The United States Department of Justice announced the completion of its review of the proposed amendments by the International Swaps and Derivatives Association (ISDA) on the standardised model documentation for derivatives contracts (the IBOR Fallbacks Protocol and the IBOR Fallbacks Supplement) post the LIBOR discontinuation. DOJ recognised ISDA’s proposed amendments for derivative contracts as part of a large effort in driving the use of alternative reference rates in financial instruments to replace IBORs. In the Business Review Letter, DOJ concluded the proposed amendments by ISDA are unlikely to harm competition and offers substantial benefits to the industry by allowing flexibility for market participants to designate alternative reference rates which they deemed appropriate.
KPMG’s perspective: According to ISDA’s latest statement on the 23rd of September (Please refer to the below article for more information), upon receiving a Positive Business Review Letter from the US DoJ to the IBOR Fallbacks Protocol and the IBOR Fallbacks Supplement, next steps will be starting to finalize work with competition authorities in other jurisdictions prior the launch of the detailed documentation. Although the official launch date of the IBOR Fallbacks Protocol is still uncertain, market participants should be ready for the upcoming changes which will apply to all new derivatives referencing the 2006 ISDA Definitions and certain legacy derivative contracts. Upon the official release of the IBOR Fallbacks Protocol, Banks should also revisit any contractual fallback mechanism in order to align with the ISDA fallback protocol.
1 October 2020 DOJ
2. ISDA issued latest updates on the timetable of publishing new IBOR fallbacks for derivative contracts
The International Swaps and Derivatives Association (ISDA) issued a letter with updates on the publication timeline of the IBOR Fallbacks Protocol and the IBOR Fallbacks Supplement with respect to the implementation of new fallbacks for legacy and new derivative contracts. The ultimate timetable will depend upon the receipt of a Positive Business Review Letter from the US DoJ followed by finalizing work with competition authorities in other jurisdictions. The effective date for the IBOR Fallbacks Protocol and IBOR Fallbacks Supplement is expected to be around mid- to late-January 2021. Upon the effective date, all new derivatives with reference to the 2006 ISDA Definitions will automatically include the updated fallbacks for covered IBORs.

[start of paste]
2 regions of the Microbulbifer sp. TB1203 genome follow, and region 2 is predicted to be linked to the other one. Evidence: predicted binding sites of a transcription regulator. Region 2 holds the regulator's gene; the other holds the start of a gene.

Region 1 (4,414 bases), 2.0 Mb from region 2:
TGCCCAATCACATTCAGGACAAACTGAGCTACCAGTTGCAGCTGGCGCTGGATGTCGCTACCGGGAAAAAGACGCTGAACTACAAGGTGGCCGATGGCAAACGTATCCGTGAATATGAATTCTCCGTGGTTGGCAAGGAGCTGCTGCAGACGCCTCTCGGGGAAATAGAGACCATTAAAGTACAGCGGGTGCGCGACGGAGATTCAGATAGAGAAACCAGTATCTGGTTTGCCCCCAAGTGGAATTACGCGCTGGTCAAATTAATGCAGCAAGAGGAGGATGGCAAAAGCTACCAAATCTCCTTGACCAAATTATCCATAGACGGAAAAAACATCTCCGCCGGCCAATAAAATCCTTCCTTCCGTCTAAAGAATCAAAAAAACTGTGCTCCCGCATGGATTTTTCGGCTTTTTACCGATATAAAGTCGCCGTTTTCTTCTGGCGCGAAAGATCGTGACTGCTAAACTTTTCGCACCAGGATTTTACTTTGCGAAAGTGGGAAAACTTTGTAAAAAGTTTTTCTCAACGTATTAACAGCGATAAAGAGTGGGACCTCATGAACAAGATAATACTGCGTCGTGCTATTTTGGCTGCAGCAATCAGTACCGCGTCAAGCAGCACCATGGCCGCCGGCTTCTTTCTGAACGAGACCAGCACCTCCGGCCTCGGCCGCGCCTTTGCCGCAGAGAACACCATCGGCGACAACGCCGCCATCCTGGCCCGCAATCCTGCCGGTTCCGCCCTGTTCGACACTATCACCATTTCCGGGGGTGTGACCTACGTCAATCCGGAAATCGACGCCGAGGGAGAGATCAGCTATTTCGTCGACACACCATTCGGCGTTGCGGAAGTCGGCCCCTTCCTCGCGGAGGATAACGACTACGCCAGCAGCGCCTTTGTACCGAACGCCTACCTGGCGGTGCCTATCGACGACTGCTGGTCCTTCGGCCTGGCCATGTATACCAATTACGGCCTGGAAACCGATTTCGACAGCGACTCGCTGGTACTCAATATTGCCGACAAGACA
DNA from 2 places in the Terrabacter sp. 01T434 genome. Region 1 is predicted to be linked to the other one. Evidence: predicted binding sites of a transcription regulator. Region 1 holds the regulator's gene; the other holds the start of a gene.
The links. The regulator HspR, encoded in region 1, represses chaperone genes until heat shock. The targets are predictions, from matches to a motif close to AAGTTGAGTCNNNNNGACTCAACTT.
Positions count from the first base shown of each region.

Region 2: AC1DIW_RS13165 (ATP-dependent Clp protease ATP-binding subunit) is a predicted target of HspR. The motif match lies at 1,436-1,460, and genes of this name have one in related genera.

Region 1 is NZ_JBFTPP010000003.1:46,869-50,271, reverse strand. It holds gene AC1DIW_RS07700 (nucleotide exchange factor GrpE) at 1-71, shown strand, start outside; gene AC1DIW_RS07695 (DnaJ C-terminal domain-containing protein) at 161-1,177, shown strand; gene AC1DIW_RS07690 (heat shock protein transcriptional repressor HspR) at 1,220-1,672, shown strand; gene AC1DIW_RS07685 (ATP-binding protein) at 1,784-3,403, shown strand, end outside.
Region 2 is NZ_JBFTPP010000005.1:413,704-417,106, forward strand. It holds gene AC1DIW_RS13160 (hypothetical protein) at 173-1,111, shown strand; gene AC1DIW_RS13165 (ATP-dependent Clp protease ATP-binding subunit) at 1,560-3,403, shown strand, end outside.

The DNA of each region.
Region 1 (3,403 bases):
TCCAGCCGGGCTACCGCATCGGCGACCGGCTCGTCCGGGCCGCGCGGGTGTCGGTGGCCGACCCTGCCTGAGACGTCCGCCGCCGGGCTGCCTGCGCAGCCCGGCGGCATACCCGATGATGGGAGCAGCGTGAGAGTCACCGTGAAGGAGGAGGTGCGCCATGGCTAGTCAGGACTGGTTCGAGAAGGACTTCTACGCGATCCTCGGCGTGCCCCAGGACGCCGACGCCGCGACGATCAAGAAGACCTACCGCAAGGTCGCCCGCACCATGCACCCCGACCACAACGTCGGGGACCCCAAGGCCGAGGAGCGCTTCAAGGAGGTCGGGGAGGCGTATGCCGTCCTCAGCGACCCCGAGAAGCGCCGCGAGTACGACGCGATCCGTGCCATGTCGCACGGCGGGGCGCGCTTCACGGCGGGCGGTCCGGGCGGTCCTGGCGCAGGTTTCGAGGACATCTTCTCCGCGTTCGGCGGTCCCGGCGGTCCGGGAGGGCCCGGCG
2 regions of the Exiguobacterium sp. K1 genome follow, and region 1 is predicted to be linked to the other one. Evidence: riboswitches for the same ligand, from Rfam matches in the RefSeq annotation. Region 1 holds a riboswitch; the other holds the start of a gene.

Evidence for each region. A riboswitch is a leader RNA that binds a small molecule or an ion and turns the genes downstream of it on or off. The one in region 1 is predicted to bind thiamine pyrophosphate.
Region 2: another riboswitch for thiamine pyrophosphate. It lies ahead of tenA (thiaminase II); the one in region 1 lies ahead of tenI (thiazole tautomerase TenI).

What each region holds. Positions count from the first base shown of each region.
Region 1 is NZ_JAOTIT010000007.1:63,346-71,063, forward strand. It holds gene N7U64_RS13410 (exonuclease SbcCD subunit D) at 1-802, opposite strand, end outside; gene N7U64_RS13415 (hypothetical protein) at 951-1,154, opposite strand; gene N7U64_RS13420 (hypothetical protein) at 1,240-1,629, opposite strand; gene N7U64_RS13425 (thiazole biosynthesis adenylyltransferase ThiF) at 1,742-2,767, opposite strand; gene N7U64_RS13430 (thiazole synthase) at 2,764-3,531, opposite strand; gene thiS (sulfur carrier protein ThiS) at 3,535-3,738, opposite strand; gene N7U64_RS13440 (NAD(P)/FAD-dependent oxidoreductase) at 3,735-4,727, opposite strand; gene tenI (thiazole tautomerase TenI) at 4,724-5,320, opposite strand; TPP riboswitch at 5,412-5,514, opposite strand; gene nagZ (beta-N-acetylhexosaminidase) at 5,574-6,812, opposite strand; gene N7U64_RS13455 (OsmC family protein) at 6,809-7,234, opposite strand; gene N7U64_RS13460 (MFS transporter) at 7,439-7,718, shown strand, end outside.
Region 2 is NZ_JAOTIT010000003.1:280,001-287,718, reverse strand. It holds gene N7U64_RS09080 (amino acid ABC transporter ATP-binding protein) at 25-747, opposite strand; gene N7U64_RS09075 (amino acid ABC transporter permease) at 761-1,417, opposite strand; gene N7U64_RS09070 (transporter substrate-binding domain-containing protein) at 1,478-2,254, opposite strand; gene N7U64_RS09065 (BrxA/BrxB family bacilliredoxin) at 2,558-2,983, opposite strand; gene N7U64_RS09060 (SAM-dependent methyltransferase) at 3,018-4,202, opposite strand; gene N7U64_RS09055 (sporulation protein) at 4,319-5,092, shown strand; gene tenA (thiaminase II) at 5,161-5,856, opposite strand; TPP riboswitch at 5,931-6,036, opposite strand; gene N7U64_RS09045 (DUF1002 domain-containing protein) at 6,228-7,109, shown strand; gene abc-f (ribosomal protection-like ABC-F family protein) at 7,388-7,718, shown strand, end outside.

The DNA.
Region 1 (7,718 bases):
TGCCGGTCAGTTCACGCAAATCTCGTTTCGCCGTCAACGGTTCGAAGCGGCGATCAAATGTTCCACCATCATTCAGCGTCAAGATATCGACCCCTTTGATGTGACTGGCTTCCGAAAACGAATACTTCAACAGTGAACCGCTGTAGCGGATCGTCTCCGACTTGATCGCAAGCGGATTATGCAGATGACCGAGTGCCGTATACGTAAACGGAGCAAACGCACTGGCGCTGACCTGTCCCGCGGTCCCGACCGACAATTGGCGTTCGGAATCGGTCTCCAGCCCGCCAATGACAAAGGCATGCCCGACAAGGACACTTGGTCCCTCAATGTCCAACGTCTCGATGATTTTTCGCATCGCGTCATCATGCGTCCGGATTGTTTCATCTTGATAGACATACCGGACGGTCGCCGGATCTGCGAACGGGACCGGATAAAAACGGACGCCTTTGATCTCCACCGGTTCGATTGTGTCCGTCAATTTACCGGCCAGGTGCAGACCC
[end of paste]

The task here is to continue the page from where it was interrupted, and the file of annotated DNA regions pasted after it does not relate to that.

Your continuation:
KPMG’s perspective: Banks should pay close attention to the IBOR Fallback Protocol soon to be published by ISDA as well as any updates in the publication timeline. Although the adoption to the IBOR Fallback Protocol will be voluntary, Banks are advised to take detailed reference from the IBOR Fallback Protocol for industry guidance to prepare appropriate fallback mechanism and spread calculation for new and legacy derivative contracts. Market participants are also expected to prepare for the October switch by CCPs to SOFR discounting and price alignment interest for cleared USD interest rate derivatives, as well as developing the necessary enhancements to systems and processes to support the new ARR products.
23 September 2020 ISDA
3. FCA published new webpage to support firms in the LIBOR transition
The Financial Conduct Authority (FCA) published a new webpage to provide more advice to companies on transitioning away from LIBOR at the individual-firm level. Key considerations proposed by the FCA include analysis of balance sheet exposure, conducting an end-to-end inventory of LIBOR-linked exposure and assessment of the impacted processes and systems, identification on the level of impact on the finances and products choices available to clients resulting from the LIBOR transition and general guidelines for firms to take note regarding the LIBOR transition path and the key transition milestones set out by the Working Group on Sterling Risk Free Reference Rates. Further information was provided by different business activities and the FCA webpage will continue to be updated periodically to support companies’ smooth transition.
KPMG’s perspective: This is another useful reference guide issued by the FCA for market participants especially firms outside of the banking sector to consider while preparing for their individual transition plan. Firms should familiarise themselves with the updated industry guidelines as well as the LIBOR transition milestones set out by their local regulators to keep up with the overall transition timeline.
17 September 2020 FCA